Facing the death of a loved one is never easy. When murder occurs, pain, anger, and grief are compounded by the crushing realization that a precious life was intentionally taken. Adding to the family's trauma are intrusions into their grief. Police, lawyers, and others need information, evidence and testimony. The media often focus on the victim without consulting the family. When a suspect is apprehended, adjournments, preliminary hearings, trials, and sentencing all force a grieving family to face what may seem to be a lack of justice. In situations where the murder is unsolved, there may be even greater pain and confusion.

What Happens at a Meeting?


Most meetings begin with introductions and each survivor telling of their loss and updating the group on changes. New members as they are ready participate in sharing.

Often there is a topic to guide discussion, such as the grief process, the criminal justice system, favourite memories, anger, etc. Usually meetings revolve around members' own knowledge and experiences. Sometimes guest speakers are invited to present information.
Acceptance and support are important principles of group support. No one is there to judge your feelings or to persuade you to think differently. Members help each other by sharing their own experiences and insights and allowing others to do the same. No one is there to judge your loved one that has been murdered.

The Edmonton group holds monthly meetings. Social events are sometimes planned as well as our annual Candlelight Christmas Memorial Service and a summer BBQ.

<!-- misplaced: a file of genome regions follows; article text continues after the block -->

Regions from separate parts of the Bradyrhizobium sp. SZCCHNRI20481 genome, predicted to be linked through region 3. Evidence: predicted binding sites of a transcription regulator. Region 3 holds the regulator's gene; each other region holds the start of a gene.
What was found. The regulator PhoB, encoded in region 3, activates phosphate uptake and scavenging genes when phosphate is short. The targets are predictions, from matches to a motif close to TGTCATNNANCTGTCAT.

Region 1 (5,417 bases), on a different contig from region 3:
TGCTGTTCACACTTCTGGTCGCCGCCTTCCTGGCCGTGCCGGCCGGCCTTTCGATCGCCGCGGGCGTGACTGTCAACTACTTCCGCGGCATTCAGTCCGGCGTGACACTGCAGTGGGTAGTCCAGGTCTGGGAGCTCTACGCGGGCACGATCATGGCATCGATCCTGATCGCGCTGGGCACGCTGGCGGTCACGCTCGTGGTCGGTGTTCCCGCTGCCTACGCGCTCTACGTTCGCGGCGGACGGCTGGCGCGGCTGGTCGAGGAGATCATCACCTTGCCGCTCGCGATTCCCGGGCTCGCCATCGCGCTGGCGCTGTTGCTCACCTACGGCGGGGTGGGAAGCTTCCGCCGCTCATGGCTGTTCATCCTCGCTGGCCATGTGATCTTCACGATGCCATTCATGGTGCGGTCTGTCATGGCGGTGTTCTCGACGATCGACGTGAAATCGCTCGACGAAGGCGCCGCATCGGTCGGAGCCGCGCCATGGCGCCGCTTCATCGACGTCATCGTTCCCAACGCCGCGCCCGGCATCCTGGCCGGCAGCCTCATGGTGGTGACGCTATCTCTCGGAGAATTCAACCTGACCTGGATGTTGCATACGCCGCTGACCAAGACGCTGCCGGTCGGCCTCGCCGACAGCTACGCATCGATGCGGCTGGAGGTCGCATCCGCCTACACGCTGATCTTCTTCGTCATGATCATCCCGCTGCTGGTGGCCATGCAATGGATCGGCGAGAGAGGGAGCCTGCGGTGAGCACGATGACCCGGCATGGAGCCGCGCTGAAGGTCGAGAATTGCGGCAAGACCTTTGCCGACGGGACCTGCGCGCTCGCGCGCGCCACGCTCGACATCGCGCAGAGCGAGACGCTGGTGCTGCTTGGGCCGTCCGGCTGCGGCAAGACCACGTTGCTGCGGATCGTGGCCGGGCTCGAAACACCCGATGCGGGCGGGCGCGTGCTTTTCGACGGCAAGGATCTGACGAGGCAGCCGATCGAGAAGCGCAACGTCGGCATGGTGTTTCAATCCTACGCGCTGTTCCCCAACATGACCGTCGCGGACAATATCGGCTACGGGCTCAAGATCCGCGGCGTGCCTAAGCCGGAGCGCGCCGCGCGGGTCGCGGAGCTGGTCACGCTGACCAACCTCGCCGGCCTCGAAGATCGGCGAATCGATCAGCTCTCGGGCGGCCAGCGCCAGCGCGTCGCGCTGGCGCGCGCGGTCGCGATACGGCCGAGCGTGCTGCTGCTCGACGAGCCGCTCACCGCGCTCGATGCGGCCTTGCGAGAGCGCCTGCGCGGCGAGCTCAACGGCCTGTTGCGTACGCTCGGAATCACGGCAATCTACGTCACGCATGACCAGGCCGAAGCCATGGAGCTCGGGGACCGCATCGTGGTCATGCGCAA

Thoughts on Coping


As parents and family members who have survived the violent death of a loved one, we would like to offer the following thoughts:

Don't be surprised at the strong emotions that come - shock, disbelief, anger, frustration with the police or justice system, and a seeming loss of faith in God and people. 
Expect to be numb, confused, depressed, or unable to stop crying. Sometimes survivors have difficulty releasing their emotions. You may feel empty or as if you are losing your sanity, but you're probably not. These are normal reactions.
Be gentle with yourself. Homicide grief takes much longer than most people realize and it is a difficult process. It affects the body as well as the mind.
Don't build a wall around yourself. You are not alone and being involved with others will help your recovery, especially if you can channel your emotions into constructive action.